Will Maxwell on Music, School and Finding the Balance
As an Environmental Science major and frontman in the Austin band Dreamboat, Maxwell knows the difficulty of chasing two dreams.
By Rebecca Friou, University of New Orleans
Will Maxwell is a Maine native currently pursuing his music career in Austin, Texas.
After releasing their EP “Strong Legs” last winter, his band, Dreamboat, is putting out a new album entitled “Loose Tooth” this November. He spoke over the phone about his decision to move to the live music capital, his dream stage and why he finds himself singing about human nature.
Rebecca Friou: So how did you end up in Austin?
William Maxwell: Well, so I’m from the Portland, Maine, area. I did two years of college at Clark University in Massachusetts, but it wasn’t really working out for me, so I moved to Austin primarily for the music scene. I tried to not be in college but ended up going to UT, which is where I’m currently studying Environmental Science.
RF: Where did you even begin when you came to Texas?
WM: Well, I started chasing open mic nights, writing songs and recording demos in my apartment. I would ride around on my bike with my guitar on my back—or tried to at least.
RF: That’s pretty impressive commitment. How did you meet your bandmates?
WM: I work at this restaurant called Texas French Bread, and one night they came in with a mutual friend and we all kinda ended up talking and decided to try playing music together. We performed at Recycled Reads and Dreamboat sort of formed from there.
RF: What was it that provoked your interest in music?
WM: I guess it was around sixth grade. I played the trombone at school and I really wanted a ukulele, so my aunt gave me a guitar to learn first. After that, I learned the rest of the basics—keys and drums.
RF: Who has been your primary musical influence over the years?
WM: We had this older family friend that introduced me to some great bands. I was listening to The Doors, Eric Clapton, Led Zepplin and The Flaming Lips. I have to admit that The Who has always been my favorite, though. Back then, I’d learn those 30-second clips of their songs on Amazon or something and play just those parts on guitar.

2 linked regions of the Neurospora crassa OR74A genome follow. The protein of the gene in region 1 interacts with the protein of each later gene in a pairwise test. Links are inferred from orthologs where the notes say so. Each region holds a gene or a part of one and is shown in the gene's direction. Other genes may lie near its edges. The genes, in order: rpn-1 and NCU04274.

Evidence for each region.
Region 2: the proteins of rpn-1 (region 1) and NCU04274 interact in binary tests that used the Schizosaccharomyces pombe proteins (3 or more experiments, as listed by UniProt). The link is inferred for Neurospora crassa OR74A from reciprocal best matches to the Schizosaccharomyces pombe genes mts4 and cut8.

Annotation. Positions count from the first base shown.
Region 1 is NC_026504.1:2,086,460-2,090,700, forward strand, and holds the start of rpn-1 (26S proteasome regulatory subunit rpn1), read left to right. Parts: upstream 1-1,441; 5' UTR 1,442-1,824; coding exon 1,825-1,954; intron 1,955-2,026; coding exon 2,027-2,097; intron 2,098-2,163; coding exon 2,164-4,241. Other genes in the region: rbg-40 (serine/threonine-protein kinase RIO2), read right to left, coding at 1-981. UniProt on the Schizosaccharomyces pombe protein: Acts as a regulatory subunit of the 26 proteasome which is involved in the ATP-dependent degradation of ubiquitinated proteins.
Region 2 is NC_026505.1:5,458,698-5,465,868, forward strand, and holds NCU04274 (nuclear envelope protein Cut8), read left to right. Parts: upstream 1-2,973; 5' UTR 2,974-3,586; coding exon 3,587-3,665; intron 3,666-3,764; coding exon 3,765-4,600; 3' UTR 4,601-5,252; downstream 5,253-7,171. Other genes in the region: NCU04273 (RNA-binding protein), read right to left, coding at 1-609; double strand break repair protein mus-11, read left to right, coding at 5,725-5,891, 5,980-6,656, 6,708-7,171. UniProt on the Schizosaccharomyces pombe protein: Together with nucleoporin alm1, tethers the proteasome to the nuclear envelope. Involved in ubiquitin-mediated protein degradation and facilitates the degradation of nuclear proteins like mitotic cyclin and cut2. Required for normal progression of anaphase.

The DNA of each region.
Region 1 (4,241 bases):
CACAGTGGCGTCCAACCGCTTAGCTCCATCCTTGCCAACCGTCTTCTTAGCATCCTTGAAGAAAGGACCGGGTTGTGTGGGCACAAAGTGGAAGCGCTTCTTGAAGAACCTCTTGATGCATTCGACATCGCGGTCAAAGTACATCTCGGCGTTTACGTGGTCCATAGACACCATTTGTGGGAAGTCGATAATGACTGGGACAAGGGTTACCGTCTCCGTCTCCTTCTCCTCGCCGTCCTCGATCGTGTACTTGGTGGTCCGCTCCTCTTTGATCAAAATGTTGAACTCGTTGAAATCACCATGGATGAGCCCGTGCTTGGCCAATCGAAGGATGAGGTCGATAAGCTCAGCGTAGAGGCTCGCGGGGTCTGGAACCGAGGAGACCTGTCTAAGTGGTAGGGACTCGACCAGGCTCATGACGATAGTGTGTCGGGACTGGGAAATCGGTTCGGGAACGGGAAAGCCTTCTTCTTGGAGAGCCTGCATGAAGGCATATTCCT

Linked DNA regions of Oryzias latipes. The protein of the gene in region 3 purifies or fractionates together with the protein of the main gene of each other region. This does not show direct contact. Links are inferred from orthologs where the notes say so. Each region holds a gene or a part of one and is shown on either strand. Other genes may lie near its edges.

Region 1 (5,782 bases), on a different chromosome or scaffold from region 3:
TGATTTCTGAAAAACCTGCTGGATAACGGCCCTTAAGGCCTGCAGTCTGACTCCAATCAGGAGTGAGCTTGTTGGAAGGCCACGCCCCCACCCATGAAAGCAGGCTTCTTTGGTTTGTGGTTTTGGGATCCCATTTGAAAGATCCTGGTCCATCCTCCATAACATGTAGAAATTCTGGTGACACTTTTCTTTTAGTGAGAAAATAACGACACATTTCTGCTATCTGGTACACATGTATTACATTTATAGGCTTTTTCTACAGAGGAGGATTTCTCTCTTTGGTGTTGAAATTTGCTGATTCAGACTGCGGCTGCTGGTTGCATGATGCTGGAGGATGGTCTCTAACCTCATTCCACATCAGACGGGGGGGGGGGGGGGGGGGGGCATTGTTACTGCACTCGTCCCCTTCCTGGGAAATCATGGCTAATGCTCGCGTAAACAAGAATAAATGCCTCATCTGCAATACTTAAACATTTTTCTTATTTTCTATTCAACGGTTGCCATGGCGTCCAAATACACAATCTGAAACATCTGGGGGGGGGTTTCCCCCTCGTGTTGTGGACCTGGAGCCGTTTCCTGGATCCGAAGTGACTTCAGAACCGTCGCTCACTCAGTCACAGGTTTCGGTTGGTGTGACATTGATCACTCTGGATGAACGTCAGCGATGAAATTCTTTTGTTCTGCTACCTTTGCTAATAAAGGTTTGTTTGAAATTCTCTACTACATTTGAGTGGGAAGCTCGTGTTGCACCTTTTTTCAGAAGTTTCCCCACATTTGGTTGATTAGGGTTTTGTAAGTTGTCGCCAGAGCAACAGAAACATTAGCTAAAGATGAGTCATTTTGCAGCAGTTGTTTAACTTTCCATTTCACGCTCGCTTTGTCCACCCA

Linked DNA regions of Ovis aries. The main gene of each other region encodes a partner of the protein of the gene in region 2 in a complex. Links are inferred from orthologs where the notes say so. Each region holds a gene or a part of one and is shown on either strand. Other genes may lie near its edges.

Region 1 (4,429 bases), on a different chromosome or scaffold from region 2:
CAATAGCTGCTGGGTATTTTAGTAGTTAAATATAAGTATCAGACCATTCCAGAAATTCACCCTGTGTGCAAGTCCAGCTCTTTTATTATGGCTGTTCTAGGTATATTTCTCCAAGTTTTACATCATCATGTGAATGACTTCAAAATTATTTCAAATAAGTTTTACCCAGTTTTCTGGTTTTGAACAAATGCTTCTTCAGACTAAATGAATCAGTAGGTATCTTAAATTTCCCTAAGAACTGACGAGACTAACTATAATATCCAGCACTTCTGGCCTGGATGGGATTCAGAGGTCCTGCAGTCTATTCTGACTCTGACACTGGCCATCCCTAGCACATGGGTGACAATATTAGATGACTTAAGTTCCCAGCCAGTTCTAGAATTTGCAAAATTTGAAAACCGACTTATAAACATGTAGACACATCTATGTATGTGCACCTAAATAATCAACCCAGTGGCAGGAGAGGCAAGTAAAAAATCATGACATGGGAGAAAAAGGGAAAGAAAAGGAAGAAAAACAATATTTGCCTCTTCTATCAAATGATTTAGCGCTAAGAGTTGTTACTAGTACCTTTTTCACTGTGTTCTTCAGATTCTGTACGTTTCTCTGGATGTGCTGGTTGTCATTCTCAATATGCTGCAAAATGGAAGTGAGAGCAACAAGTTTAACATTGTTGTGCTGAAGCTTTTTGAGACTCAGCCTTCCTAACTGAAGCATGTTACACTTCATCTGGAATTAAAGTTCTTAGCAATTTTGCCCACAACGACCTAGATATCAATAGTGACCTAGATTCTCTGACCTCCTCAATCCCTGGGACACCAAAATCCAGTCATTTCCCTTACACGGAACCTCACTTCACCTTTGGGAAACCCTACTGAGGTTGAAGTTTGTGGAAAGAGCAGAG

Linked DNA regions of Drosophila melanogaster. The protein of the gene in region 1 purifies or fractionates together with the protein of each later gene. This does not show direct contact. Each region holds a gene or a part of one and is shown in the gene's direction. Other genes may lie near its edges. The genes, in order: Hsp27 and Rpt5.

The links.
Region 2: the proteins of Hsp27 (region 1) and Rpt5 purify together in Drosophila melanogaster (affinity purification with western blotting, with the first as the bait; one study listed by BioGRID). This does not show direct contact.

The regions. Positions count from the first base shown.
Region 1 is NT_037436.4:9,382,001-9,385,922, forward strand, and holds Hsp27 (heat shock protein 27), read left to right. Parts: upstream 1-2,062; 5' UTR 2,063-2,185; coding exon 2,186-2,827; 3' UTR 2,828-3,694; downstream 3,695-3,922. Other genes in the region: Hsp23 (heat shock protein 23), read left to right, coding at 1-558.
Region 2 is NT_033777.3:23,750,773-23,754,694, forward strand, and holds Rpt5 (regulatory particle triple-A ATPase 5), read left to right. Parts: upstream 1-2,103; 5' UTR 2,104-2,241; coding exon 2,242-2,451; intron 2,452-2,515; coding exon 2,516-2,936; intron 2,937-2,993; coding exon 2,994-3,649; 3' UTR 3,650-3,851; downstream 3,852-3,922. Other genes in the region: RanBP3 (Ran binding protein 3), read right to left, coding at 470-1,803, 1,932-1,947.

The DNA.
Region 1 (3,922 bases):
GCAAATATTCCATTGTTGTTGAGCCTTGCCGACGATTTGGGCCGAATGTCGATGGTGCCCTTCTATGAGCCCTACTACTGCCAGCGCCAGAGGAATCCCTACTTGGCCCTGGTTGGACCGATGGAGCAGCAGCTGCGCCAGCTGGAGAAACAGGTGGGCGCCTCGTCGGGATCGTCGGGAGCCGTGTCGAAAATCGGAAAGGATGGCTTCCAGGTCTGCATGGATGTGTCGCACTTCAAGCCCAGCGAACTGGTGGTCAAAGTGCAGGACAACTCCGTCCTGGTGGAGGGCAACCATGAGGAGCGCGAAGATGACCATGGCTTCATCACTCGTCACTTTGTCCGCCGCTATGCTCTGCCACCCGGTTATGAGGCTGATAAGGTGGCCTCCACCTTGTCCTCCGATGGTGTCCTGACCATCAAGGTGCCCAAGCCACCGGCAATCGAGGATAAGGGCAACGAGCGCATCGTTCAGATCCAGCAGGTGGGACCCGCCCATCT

RF: Do those influences resonate within Dreamboat’s music?
WM: I would say the rock n’ roll influences are pretty prominent. But our music has a little bit of everything. It’s soulful and happy sounding.
RF: Do you intend on solely being a musician or are you getting a “real job” after college?
WM: It’s really whatever comes my way. I would like to go on a bigger tour than we previously did, but a lucrative job could help provide more opportunity for my music and pay off some bills.
However, I don’t ever want to shut off playing music. I would be content with helping others produce and write music, not always necessarily performing myself. I just love the entire industry.
RF: So what exactly is your goal with music?
WM: I always want to write and sing music. Hopefully I could find a profession in the music world. I interned at KUTX radio station this summer, so I’ve gotten a little exposure. But I would also be interested in helping communities put on shows or teaching kids music or just spreading the word. Why stop at performing when there are so many great things to do with music, you know?
RF: Definitely agreed. Every community needs artists to encourage music. What is it that you typically write about?
WM: I write love songs. I write politically influenced pieces sometimes. I talk about loss, sometimes some goofy stuff. Things that are going on right then.
RF: So what is the ultimate theme or emotion you try to convey through your music? I won’t judge you if you don’t have an answer for this.
WM: That’s a good question, I want to express love and human nature. We’re all human and there’s a lot of good within that but there’s also a lot of uncertainty.
RF: Damn. Final question—dream stage?
WM: Red Rocks Amphitheater. Hands down. I’ve never even been there but if I ever get the chance to play there, I want my entire family there. Every damn one of them! They’re so supportive, they always keep me human.